HOUSTON, Texas — It was well after one 1 a.m. when Hervis Rogers finally exited a TSU polling place in March of 2020 after waiting in a long line for some six hours.
"I feel like it was my duty to vote," said Rogers at the time.
It's something that resulted in lots of media coverage then and Rogers's arrest more than a year later.
"He’s charged with having voted while being ineligible to vote,” said ACLU of Texas legal director Andre Segura.
Segura conceded that Rogers, who got help making bond this weekend, is a convicted burglar and, under Texas law, is prohibited from voting while on felony parole.
But he said Rogers was unaware of the rule that should be better explained to people.
"And, right now, what’s important and what everyone should think about is that Mr. Rogers thought that he was doing the right thing,” said Segura.
Rogers is being prosecuted by Texas Attorney General Ken Paxton’s Office, which doesn’t comment on pending cases. Although Paxton tweeted that Rogers is “a felon rightly barred from voting under Texas law."
“I prosecute voter fraud wherever we find it,” Paxton added.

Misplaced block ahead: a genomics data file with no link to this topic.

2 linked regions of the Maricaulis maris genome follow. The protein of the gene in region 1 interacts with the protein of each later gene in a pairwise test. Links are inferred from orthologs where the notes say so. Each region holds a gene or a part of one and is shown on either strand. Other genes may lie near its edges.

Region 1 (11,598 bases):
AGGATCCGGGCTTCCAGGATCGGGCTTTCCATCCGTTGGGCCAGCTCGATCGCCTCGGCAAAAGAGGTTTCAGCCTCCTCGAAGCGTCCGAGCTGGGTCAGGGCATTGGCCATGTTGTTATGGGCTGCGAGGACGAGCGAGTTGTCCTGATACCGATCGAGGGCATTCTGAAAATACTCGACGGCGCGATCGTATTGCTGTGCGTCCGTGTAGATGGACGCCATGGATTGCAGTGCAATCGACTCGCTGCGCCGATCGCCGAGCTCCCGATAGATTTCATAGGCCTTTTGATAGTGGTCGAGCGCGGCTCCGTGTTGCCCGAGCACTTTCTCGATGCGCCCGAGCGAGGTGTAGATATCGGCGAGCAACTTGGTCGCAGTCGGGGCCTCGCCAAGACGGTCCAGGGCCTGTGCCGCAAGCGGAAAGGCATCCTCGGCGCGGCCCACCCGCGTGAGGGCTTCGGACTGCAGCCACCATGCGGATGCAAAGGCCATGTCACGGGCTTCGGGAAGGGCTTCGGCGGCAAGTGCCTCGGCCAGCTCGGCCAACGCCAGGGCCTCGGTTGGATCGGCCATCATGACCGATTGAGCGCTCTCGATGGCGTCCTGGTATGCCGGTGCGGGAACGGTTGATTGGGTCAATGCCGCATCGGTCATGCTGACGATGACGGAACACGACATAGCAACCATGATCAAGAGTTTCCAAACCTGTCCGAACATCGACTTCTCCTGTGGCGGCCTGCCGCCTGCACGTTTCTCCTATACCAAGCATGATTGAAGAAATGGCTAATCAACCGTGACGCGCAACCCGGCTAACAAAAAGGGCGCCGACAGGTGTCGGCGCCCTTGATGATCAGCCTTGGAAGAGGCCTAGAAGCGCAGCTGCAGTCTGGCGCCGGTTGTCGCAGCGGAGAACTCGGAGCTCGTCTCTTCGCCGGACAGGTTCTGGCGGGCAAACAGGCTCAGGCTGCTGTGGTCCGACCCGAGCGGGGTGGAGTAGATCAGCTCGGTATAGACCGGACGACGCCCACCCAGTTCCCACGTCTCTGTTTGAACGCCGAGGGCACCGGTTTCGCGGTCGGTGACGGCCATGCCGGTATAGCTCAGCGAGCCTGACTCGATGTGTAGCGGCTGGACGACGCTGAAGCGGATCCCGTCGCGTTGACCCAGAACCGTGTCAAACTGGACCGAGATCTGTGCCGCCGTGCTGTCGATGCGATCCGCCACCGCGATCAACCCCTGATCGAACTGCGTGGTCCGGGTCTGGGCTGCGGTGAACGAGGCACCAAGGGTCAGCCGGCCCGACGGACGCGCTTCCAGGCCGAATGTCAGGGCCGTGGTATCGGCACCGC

"In 20 other states, what Mr. Rogers is alleged to have done would be fine and perfectly legal,” said Segura.
The arrest came just a day before the Texas Legislature began a special session to take up, among other things, a controversial voting bill.
And Rogers was indicted in more conservative Montgomery County, not Harris County, where he actually lives.
“Democrats will see this as malicious, as evil," said KHOU political analyst Bob Stein. "They’ll see it as manipulative and grandstanding." "The Republicans will say “we told you, voter fraud.”
Rogers faces decades in prison for allegedly voting illegally at least three times whether he knowingly did so or not.
"He’s devastated, he’s scared,” said Segura.